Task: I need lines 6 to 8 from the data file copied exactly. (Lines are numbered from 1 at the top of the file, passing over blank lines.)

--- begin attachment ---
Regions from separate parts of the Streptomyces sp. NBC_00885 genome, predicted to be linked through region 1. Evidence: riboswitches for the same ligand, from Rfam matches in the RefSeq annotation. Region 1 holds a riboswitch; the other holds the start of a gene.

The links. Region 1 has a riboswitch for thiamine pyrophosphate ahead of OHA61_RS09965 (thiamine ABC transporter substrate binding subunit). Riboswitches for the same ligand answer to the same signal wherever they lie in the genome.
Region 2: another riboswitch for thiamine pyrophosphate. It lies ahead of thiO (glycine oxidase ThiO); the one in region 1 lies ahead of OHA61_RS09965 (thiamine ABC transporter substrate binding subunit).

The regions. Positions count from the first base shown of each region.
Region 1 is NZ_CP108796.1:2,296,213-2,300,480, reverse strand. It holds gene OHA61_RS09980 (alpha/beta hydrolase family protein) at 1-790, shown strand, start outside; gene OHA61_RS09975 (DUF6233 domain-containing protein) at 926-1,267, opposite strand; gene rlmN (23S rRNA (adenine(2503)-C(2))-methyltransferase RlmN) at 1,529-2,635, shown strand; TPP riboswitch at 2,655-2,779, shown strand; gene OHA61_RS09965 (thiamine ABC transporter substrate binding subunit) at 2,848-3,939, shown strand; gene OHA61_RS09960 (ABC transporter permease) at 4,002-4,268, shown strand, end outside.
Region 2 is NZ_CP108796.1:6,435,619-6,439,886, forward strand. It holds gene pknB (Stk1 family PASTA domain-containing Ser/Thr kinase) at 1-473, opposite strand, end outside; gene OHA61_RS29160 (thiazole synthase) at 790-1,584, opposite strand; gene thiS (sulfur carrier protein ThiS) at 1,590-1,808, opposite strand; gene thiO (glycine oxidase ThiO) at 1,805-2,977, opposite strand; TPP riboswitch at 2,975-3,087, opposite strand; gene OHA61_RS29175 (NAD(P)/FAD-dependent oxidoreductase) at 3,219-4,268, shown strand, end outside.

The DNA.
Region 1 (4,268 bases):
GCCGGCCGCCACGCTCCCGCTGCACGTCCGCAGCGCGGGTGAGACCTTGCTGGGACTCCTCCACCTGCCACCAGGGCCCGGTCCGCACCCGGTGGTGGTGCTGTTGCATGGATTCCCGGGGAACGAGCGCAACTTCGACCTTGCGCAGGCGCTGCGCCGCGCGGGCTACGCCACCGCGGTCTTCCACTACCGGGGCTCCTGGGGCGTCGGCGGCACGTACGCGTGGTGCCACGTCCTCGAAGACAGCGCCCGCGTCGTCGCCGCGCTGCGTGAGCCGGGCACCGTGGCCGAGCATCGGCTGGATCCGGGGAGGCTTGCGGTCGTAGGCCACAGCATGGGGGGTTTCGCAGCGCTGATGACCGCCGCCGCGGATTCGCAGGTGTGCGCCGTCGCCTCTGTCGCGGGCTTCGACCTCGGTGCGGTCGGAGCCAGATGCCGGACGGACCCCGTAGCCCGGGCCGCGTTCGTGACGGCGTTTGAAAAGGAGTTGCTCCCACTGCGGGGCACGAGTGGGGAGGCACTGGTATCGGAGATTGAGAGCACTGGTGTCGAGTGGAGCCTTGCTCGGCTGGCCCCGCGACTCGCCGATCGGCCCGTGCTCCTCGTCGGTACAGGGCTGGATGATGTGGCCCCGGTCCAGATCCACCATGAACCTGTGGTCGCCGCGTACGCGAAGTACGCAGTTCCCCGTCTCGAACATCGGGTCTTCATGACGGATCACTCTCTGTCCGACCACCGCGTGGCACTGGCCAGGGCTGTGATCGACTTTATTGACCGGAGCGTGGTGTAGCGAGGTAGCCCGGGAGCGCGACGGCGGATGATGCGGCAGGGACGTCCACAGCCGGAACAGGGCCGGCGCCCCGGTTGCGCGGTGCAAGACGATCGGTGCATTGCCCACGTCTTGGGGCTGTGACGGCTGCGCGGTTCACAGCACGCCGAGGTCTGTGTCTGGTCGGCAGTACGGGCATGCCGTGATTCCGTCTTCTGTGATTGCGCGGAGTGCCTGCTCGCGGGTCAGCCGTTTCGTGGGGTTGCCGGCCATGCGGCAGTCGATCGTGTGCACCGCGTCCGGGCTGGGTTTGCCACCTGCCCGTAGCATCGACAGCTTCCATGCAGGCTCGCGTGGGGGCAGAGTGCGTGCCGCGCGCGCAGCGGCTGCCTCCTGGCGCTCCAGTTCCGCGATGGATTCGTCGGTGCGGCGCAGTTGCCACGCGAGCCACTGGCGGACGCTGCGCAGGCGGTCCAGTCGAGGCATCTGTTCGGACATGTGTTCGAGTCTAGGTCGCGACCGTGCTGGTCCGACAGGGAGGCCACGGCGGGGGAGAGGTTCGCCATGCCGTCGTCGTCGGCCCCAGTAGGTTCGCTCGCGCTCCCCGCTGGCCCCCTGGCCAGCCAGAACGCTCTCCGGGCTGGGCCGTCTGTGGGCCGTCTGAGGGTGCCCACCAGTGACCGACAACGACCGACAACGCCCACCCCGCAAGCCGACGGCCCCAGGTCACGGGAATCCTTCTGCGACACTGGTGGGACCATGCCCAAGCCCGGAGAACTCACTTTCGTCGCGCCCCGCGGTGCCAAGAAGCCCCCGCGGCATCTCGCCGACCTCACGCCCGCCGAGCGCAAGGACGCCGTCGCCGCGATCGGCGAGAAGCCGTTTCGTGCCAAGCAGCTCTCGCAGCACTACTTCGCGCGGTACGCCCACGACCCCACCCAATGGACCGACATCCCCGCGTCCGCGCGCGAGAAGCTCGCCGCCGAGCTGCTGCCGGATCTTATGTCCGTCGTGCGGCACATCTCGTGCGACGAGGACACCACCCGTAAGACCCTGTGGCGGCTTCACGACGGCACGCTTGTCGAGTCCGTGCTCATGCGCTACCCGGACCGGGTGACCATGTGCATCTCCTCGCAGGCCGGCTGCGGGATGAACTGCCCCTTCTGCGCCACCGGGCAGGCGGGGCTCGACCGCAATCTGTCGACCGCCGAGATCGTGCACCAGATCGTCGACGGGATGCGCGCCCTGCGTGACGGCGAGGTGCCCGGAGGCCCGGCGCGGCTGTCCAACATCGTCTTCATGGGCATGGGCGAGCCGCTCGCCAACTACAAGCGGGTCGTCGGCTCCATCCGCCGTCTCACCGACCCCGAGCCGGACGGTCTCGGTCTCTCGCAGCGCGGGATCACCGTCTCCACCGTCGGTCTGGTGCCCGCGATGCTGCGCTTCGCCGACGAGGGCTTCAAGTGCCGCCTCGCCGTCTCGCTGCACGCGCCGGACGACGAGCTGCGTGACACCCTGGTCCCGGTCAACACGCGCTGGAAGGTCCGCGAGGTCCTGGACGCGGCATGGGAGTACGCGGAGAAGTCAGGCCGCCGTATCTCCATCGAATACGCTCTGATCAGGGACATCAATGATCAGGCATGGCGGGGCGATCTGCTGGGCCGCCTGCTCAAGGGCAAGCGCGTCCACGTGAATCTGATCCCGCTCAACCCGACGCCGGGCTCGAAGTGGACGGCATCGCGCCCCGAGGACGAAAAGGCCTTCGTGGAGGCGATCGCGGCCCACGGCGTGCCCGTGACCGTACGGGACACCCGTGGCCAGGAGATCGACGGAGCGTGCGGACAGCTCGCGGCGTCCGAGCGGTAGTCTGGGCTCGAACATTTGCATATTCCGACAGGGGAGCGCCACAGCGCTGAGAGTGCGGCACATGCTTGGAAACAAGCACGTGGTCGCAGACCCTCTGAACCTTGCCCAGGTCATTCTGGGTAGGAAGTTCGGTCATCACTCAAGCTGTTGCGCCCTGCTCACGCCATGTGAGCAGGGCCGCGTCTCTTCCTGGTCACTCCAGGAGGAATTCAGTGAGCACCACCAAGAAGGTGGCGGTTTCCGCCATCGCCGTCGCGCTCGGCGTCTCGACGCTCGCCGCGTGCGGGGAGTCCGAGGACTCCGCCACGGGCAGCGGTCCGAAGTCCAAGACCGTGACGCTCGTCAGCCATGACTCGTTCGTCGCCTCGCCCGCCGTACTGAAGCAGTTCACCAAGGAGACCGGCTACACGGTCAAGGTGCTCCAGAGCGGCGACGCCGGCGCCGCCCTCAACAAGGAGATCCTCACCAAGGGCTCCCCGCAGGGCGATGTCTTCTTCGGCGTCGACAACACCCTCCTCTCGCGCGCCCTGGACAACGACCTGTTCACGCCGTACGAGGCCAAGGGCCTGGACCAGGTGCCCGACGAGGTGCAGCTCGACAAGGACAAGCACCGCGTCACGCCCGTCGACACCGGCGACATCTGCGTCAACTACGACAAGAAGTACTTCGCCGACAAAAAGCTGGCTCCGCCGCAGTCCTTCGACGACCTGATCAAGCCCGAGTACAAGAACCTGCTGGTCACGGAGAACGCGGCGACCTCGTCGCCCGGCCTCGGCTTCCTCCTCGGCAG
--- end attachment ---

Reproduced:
Region 2 is NZ_CP108796.1:6,435,619-6,439,886, forward strand. It holds gene pknB (Stk1 family PASTA domain-containing Ser/Thr kinase) at 1-473, opposite strand, end outside; gene OHA61_RS29160 (thiazole synthase) at 790-1,584, opposite strand; gene thiS (sulfur carrier protein ThiS) at 1,590-1,808, opposite strand; gene thiO (glycine oxidase ThiO) at 1,805-2,977, opposite strand; TPP riboswitch at 2,975-3,087, opposite strand; gene OHA61_RS29175 (NAD(P)/FAD-dependent oxidoreductase) at 3,219-4,268, shown strand, end outside.

The DNA.
Region 1 (4,268 bases):